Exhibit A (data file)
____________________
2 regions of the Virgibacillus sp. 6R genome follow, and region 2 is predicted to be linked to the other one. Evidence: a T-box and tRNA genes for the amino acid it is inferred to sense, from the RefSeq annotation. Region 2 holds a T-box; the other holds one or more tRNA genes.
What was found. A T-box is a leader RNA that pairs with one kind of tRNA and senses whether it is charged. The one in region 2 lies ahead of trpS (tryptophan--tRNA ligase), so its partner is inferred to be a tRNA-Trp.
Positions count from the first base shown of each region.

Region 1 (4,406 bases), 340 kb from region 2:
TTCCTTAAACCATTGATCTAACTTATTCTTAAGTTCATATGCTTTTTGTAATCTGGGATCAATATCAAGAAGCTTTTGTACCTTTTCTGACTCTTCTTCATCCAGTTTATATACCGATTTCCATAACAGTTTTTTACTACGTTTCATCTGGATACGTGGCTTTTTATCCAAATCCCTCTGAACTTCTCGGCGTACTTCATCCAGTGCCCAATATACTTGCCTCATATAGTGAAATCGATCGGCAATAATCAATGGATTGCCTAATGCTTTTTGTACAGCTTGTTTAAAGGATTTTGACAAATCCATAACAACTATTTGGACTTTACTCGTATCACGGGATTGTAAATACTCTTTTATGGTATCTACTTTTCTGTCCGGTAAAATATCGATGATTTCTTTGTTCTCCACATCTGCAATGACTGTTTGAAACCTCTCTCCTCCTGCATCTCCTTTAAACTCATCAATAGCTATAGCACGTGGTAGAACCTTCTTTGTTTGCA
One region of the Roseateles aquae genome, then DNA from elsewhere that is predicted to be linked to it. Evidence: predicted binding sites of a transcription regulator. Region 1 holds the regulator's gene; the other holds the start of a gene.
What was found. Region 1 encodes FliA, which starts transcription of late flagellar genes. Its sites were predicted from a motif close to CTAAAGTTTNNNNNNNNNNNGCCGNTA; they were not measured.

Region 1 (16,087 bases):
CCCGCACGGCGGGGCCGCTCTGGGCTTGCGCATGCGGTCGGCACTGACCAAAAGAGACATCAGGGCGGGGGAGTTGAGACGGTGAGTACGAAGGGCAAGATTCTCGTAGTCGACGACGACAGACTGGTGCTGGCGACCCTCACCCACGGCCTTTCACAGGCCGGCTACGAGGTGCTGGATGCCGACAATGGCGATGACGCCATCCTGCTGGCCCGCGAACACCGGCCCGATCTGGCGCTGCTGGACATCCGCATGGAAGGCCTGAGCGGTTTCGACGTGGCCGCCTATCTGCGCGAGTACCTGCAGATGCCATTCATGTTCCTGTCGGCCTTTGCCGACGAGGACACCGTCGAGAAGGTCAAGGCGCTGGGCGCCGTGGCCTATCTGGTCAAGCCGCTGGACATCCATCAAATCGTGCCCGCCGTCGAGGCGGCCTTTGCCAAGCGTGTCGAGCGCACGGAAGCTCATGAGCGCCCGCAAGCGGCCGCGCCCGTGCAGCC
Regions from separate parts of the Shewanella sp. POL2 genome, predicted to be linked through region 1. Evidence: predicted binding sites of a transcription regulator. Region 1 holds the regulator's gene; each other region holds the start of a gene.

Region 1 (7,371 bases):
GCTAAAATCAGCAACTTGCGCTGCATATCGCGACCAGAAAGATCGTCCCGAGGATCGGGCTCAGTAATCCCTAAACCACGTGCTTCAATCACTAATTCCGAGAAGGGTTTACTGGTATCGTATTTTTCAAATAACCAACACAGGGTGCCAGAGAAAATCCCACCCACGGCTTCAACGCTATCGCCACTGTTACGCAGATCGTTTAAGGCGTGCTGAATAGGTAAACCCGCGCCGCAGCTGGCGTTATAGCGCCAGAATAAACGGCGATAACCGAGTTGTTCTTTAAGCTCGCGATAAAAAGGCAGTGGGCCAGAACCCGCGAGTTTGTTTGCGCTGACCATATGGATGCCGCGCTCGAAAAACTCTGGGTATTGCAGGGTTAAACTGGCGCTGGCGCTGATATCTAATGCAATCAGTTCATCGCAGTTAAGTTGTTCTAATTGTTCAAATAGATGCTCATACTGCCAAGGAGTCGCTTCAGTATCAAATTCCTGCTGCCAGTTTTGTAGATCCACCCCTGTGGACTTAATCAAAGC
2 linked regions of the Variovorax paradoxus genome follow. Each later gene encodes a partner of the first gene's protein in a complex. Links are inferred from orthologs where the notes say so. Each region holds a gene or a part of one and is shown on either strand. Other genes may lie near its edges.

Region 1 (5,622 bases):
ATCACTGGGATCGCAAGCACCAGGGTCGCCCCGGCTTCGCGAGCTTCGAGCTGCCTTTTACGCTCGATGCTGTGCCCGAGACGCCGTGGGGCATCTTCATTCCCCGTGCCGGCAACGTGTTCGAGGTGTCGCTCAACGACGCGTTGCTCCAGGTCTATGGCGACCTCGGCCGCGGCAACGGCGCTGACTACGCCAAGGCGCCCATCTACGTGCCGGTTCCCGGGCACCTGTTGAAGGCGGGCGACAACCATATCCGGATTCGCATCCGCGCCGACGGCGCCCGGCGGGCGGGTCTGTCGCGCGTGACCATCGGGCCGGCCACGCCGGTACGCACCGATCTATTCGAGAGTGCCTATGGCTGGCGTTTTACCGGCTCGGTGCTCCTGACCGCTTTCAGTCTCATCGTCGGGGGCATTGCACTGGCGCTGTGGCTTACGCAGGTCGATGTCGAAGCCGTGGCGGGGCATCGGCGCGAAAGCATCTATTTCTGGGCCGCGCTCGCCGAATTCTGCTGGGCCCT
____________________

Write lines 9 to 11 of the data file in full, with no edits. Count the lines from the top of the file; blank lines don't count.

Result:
CCCGCACGGCGGGGCCGCTCTGGGCTTGCGCATGCGGTCGGCACTGACCAAAAGAGACATCAGGGCGGGGGAGTTGAGACGGTGAGTACGAAGGGCAAGATTCTCGTAGTCGACGACGACAGACTGGTGCTGGCGACCCTCACCCACGGCCTTTCACAGGCCGGCTACGAGGTGCTGGATGCCGACAATGGCGATGACGCCATCCTGCTGGCCCGCGAACACCGGCCCGATCTGGCGCTGCTGGACATCCGCATGGAAGGCCTGAGCGGTTTCGACGTGGCCGCCTATCTGCGCGAGTACCTGCAGATGCCATTCATGTTCCTGTCGGCCTTTGCCGACGAGGACACCGTCGAGAAGGTCAAGGCGCTGGGCGCCGTGGCCTATCTGGTCAAGCCGCTGGACATCCATCAAATCGTGCCCGCCGTCGAGGCGGCCTTTGCCAAGCGTGTCGAGCGCACGGAAGCTCATGAGCGCCCGCAAGCGGCCGCGCCCGTGCAGCC
Regions from separate parts of the Shewanella sp. POL2 genome, predicted to be linked through region 1. Evidence: predicted binding sites of a transcription regulator. Region 1 holds the regulator's gene; each other region holds the start of a gene.

Region 1 (7,371 bases):